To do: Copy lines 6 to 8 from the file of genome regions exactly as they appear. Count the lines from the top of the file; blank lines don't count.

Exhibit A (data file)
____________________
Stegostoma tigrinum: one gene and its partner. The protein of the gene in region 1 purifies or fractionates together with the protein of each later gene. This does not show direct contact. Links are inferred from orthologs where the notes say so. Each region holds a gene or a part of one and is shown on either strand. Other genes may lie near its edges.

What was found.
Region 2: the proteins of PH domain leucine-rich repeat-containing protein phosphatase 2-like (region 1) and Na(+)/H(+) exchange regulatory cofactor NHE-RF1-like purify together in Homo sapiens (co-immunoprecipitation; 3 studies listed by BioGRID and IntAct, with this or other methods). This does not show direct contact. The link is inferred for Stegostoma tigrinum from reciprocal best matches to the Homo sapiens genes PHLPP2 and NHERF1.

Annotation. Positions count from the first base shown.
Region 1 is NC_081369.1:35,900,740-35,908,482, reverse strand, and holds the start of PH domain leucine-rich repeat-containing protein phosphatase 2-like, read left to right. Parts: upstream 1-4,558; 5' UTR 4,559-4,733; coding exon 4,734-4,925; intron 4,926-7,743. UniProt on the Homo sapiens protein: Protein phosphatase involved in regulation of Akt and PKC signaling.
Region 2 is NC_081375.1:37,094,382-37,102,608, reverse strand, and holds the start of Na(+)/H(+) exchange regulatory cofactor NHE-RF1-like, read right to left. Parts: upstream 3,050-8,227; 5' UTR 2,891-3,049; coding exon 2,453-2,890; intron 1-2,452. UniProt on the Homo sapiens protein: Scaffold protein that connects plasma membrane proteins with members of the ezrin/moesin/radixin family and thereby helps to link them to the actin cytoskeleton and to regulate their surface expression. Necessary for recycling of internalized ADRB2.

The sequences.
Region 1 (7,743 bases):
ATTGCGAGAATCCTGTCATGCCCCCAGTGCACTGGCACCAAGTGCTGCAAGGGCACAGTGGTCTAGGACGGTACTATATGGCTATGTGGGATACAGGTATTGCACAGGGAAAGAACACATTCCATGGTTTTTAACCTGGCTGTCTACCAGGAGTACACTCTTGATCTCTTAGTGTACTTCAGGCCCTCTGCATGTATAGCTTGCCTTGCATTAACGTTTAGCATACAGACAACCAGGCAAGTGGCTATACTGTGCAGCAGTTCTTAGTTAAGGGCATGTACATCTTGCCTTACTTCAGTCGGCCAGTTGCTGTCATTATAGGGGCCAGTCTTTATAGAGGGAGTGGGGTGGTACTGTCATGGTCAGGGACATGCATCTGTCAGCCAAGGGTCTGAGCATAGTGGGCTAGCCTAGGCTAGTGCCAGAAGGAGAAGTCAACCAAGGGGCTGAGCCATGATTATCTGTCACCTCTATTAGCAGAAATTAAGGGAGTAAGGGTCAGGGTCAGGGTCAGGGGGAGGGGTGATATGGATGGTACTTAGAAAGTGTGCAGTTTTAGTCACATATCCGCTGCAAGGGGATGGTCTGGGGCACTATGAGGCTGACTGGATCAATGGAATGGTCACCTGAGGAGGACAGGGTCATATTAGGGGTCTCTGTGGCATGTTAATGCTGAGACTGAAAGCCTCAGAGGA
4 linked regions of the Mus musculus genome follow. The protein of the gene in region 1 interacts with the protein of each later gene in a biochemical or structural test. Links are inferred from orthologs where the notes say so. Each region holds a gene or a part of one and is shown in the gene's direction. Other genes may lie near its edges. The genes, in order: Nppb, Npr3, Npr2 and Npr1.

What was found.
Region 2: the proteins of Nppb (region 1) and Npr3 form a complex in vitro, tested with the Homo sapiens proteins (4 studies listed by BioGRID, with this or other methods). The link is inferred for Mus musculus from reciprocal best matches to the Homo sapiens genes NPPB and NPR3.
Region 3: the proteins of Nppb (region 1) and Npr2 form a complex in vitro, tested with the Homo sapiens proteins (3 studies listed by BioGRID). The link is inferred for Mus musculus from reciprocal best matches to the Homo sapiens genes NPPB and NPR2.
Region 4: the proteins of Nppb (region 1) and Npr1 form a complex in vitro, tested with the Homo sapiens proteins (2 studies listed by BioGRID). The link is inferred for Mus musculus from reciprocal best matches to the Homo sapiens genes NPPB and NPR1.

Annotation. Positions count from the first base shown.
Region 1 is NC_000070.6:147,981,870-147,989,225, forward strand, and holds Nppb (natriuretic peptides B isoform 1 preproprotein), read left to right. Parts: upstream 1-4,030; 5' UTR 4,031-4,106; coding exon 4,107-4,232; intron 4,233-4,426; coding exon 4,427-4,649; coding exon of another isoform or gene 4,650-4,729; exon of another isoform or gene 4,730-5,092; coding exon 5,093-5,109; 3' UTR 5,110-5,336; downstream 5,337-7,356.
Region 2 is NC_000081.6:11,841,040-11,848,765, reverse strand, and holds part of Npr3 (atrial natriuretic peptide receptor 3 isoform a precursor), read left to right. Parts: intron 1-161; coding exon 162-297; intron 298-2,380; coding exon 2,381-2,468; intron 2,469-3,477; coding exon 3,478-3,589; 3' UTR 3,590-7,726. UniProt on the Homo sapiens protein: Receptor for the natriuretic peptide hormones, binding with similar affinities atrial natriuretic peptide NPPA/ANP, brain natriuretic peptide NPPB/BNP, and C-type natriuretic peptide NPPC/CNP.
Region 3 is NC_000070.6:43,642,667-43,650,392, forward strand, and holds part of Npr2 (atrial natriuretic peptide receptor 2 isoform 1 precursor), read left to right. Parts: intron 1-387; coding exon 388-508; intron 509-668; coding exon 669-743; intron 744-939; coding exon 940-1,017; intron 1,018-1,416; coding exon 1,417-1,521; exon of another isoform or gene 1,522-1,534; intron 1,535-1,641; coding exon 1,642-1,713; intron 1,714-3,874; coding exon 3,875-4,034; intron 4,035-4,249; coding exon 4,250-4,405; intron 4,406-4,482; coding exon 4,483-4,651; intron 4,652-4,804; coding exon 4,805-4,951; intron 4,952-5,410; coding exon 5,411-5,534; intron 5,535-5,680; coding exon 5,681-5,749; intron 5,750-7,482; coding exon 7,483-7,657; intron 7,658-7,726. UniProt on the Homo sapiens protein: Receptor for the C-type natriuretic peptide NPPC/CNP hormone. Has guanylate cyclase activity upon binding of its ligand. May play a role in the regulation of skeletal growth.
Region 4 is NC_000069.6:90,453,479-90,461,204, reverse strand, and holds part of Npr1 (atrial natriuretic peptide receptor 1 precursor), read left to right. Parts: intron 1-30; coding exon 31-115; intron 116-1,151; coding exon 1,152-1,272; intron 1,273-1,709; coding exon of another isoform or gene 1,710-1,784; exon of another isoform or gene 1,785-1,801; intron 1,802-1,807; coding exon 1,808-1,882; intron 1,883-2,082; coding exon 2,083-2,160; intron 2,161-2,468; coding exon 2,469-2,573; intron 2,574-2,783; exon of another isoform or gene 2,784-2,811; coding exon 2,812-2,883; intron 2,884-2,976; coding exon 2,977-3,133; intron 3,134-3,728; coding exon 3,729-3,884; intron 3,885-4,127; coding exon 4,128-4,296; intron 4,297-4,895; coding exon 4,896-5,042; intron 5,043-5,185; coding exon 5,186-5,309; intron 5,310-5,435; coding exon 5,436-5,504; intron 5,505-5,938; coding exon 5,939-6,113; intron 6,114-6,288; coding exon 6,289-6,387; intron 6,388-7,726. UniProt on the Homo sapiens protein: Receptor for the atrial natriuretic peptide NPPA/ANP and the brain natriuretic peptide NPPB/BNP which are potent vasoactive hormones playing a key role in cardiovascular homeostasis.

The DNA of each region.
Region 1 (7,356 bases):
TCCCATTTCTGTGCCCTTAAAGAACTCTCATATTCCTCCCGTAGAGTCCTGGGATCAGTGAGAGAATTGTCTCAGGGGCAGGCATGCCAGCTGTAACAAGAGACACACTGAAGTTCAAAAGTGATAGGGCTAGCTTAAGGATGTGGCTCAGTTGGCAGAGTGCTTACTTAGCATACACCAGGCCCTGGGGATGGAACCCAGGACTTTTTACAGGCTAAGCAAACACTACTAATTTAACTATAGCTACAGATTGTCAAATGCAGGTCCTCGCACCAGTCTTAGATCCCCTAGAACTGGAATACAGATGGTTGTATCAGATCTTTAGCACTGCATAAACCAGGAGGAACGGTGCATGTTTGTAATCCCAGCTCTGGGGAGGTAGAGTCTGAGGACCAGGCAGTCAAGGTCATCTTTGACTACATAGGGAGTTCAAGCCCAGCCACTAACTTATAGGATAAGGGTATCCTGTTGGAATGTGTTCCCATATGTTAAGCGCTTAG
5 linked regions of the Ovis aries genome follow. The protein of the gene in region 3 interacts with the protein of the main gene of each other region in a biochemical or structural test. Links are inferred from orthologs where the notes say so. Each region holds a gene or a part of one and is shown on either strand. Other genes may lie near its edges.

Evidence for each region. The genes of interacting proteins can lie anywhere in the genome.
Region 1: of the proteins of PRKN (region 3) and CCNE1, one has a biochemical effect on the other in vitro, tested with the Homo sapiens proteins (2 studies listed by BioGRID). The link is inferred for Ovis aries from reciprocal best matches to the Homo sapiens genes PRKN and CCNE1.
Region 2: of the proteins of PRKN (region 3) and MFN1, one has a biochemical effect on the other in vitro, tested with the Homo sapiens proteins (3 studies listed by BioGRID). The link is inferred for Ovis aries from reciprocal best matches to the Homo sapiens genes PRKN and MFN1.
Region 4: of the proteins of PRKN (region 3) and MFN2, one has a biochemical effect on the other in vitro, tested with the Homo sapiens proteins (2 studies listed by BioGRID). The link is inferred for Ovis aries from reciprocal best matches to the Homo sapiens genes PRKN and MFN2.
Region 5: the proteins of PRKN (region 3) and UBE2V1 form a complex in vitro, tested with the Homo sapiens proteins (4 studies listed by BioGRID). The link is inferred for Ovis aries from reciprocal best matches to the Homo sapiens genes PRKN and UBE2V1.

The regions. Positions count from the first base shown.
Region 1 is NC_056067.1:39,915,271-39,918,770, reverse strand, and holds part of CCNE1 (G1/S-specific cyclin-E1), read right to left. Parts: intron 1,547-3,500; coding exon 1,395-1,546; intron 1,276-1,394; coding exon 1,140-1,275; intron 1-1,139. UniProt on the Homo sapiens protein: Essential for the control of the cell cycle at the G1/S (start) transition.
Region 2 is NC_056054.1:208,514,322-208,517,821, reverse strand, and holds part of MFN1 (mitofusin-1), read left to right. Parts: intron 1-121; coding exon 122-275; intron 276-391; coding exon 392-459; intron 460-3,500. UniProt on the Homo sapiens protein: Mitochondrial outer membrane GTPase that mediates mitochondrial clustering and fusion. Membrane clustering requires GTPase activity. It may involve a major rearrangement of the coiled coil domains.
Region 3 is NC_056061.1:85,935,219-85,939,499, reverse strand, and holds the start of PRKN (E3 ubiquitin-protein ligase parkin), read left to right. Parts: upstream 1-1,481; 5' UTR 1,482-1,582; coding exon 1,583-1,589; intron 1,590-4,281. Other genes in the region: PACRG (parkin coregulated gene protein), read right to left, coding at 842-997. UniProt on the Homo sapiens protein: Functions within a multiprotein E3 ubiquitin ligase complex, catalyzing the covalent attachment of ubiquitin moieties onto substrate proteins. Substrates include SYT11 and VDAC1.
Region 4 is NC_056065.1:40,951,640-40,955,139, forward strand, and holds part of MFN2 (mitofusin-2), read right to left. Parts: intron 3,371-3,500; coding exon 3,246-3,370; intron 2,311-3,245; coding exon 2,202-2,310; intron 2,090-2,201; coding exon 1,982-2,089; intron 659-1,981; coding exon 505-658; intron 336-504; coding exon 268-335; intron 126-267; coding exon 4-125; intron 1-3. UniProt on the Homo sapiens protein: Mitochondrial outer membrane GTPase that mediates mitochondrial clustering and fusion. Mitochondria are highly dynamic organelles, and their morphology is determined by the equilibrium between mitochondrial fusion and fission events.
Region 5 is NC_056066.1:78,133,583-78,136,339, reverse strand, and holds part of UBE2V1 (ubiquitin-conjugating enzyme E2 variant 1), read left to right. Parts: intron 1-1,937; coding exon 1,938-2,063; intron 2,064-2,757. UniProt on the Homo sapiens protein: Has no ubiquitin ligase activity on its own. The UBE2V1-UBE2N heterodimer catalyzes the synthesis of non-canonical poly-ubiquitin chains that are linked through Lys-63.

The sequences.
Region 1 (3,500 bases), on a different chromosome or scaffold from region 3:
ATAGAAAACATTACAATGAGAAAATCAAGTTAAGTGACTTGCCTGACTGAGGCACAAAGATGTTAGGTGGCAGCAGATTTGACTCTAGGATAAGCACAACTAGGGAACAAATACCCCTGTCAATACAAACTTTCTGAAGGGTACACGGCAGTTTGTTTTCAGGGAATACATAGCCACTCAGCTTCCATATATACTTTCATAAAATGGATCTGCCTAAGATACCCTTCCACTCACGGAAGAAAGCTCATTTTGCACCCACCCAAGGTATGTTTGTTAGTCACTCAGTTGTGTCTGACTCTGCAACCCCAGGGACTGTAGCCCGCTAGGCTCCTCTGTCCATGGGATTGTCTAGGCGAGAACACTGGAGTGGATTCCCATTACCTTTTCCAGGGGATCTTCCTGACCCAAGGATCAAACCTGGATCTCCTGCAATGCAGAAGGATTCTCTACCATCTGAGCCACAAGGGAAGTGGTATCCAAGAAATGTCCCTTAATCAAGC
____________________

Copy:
Region 2 is NC_081375.1:37,094,382-37,102,608, reverse strand, and holds the start of Na(+)/H(+) exchange regulatory cofactor NHE-RF1-like, read right to left. Parts: upstream 3,050-8,227; 5' UTR 2,891-3,049; coding exon 2,453-2,890; intron 1-2,452. UniProt on the Homo sapiens protein: Scaffold protein that connects plasma membrane proteins with members of the ezrin/moesin/radixin family and thereby helps to link them to the actin cytoskeleton and to regulate their surface expression. Necessary for recycling of internalized ADRB2.

The sequences.
Region 1 (7,743 bases):